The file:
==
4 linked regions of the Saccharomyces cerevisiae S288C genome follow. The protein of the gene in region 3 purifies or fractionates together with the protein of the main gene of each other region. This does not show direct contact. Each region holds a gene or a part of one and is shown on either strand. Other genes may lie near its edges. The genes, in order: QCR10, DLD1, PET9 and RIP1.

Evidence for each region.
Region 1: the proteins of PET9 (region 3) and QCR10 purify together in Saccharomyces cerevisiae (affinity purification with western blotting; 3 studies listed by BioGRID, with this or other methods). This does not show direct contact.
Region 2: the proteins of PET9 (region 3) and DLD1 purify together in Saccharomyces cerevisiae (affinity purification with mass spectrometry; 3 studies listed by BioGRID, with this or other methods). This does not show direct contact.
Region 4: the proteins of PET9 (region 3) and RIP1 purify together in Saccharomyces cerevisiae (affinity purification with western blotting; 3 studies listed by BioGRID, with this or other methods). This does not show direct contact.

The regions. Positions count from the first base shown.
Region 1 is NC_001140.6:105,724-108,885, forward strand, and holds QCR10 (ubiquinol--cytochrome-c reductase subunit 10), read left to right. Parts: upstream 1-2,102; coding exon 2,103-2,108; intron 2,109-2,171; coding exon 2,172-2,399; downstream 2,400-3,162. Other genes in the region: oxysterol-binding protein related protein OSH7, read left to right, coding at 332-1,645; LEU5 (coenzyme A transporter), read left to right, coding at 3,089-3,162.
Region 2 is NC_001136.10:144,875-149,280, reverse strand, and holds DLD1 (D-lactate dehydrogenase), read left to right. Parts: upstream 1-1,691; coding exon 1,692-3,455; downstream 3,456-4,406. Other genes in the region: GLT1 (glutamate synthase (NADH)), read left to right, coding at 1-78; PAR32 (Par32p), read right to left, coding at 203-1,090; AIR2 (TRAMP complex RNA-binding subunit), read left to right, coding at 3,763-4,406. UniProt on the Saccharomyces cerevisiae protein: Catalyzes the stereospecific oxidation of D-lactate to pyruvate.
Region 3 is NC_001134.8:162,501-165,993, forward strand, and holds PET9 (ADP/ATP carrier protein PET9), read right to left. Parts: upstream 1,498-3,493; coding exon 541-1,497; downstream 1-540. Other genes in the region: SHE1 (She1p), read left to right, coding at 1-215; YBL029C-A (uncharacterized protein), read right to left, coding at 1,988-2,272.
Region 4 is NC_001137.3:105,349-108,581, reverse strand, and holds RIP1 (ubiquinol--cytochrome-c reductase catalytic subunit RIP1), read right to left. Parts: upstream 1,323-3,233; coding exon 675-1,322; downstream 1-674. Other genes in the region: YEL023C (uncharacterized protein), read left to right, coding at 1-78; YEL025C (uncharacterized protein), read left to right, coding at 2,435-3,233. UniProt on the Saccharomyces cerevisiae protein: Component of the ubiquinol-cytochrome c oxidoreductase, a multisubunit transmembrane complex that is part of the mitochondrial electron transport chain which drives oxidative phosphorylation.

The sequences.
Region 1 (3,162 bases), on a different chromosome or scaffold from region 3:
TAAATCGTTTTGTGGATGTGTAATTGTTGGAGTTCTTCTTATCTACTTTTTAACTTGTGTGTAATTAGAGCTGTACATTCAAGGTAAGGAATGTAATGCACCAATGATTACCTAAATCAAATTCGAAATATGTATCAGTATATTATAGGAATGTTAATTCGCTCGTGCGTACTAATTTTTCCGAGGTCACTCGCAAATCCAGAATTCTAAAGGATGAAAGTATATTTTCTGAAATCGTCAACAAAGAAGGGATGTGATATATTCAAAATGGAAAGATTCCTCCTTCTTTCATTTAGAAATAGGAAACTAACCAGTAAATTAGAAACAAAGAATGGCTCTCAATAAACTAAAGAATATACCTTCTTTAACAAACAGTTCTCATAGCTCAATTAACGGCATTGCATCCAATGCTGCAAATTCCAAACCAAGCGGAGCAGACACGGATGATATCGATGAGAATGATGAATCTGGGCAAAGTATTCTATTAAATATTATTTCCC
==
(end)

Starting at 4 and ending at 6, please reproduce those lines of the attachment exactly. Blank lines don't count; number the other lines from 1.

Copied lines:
Region 2: the proteins of PET9 (region 3) and DLD1 purify together in Saccharomyces cerevisiae (affinity purification with mass spectrometry; 3 studies listed by BioGRID, with this or other methods). This does not show direct contact.
Region 4: the proteins of PET9 (region 3) and RIP1 purify together in Saccharomyces cerevisiae (affinity purification with western blotting; 3 studies listed by BioGRID, with this or other methods). This does not show direct contact.

The regions. Positions count from the first base shown.